Around 100 new full-time jobs could be created if Yarmouth is chosen as a maintenance port for the offshore wind park planned for the sea off the Needles.
Developers behind Navitus Bay are currently going through a public consultation and environmental impact assessment on the proposals, which would create between 900MW and 1200MW of energy.
The number of turbines, which would be based in an area of sea 8.4 miles southwest of the Needles, is not yet known.
However, there could be 100 of the tallest turbines (210m) or 333 of the smallest structures (145m).
Developers have confirmed to Isle of Wight Radio that they are currently in discussion with Yarmouth Harbour commissioners about the potential for a maintenance port in the town.
Mike Unsworth, Project Director of Navitus Bay Development Ltd, told IW Radio: "We are looking at English ports in the region to be utilised during the operations and maintenance phase of the project. So, once the project has been built, it'll be operating for 25 years and we need a local port to be able to do the maintenance from. So Yarmouth is close to the site, and we're talking to Yarmouth, amongst other ports - we're also talking to Poole Harbour and Swanage and Portland - but discussing with Yarmouth how they would develop infrastructure to help serve the needs of the project during its 25 year life."
And Mike said that it could create 100 local full time jobs, for the life of the project: "They would be primarily technicians who would be visiting turbines, doing routine maintenance, being taken out on crew transfer vessels from the harbour. But it's not all maintenance, there would be office, admin jobs, there would be finance, office management type jobs.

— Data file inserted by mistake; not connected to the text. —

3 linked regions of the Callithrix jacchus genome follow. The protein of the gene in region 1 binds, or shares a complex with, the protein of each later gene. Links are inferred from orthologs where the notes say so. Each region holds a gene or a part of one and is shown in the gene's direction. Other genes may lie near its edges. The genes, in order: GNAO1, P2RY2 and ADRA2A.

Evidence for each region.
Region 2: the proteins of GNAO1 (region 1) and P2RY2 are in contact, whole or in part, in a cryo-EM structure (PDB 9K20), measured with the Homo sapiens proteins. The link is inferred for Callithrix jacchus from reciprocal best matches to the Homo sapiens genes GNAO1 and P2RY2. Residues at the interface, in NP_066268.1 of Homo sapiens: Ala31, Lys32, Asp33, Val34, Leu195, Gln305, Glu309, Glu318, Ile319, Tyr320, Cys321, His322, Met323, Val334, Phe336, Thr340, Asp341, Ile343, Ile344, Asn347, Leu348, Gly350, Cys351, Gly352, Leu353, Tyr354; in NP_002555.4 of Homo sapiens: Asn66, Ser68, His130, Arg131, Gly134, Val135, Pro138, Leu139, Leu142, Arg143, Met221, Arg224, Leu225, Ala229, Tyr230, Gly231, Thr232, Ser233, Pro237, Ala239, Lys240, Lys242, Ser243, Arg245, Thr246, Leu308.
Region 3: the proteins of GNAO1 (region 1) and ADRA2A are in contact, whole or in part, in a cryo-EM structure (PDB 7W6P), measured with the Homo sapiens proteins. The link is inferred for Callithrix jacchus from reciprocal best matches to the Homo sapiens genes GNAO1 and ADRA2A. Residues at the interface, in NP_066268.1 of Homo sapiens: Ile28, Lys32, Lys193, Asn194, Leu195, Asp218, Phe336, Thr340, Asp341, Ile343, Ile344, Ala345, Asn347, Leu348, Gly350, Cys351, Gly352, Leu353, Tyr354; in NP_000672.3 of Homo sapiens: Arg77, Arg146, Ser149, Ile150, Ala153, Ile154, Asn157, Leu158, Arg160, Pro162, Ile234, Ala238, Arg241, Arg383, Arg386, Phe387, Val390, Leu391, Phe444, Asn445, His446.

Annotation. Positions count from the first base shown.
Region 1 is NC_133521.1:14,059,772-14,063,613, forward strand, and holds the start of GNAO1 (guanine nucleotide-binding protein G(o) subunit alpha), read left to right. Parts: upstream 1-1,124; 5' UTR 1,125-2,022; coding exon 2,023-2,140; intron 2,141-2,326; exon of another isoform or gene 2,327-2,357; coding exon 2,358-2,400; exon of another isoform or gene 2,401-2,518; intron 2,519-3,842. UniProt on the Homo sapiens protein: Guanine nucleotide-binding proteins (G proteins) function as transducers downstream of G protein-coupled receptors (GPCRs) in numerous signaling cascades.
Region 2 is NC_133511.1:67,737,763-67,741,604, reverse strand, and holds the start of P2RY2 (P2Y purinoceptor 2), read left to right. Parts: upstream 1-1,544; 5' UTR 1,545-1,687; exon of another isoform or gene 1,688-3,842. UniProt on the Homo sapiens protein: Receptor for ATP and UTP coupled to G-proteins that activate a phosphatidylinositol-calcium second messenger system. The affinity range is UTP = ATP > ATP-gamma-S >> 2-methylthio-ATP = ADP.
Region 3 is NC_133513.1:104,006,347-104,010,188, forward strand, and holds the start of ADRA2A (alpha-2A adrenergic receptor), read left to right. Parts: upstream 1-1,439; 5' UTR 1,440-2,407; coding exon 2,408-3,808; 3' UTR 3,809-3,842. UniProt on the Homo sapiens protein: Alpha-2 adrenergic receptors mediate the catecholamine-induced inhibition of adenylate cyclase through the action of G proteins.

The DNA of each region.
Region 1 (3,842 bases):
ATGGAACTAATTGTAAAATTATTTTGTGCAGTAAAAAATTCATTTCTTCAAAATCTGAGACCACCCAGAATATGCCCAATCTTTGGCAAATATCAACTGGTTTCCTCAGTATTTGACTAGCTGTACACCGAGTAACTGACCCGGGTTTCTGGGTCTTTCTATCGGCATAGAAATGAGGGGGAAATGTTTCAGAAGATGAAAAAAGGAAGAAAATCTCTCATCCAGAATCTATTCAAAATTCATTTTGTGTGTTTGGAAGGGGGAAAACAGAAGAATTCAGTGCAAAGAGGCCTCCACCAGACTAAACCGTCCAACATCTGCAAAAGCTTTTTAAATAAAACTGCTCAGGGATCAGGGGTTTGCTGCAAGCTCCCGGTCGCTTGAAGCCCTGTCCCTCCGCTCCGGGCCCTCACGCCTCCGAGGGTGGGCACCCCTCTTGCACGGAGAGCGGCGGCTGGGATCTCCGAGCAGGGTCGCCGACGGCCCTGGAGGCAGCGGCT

"They lend themselves very much to apprenticeships, college courses, people learning trades and coming into the industry as technicians and developing those skills," Mike added.
And the Island could also see a major economic boost, Mike added: "We would typically spend in the region of £20m per year operating and maintaining a project of this size. If you look, historically, at how much of that is spent locally, that is roughly in the region of 40% so you could be looking at £8m per annum going into the local economy, in addition to the 100 permanent, full-time jobs."
As Isle of Wight Radio recently reported, the third planned stage of public consultation on the proposals has been postponed until February 2013, to allow the developers to create more detailed imagery of how the turbines might look from various locations along the south coast.
A fourth and final stage of consultation would then be held during the summer next year. Planning permission could be applied for towards the end of 2013, or early 2014. A decision on planning from the Secretary of State would then be expected by the middle of 2015, and if consent is granted, developers said they would be looking to start construction in the offshore environment in late 2017 or early 2018, until the end of 2020/21.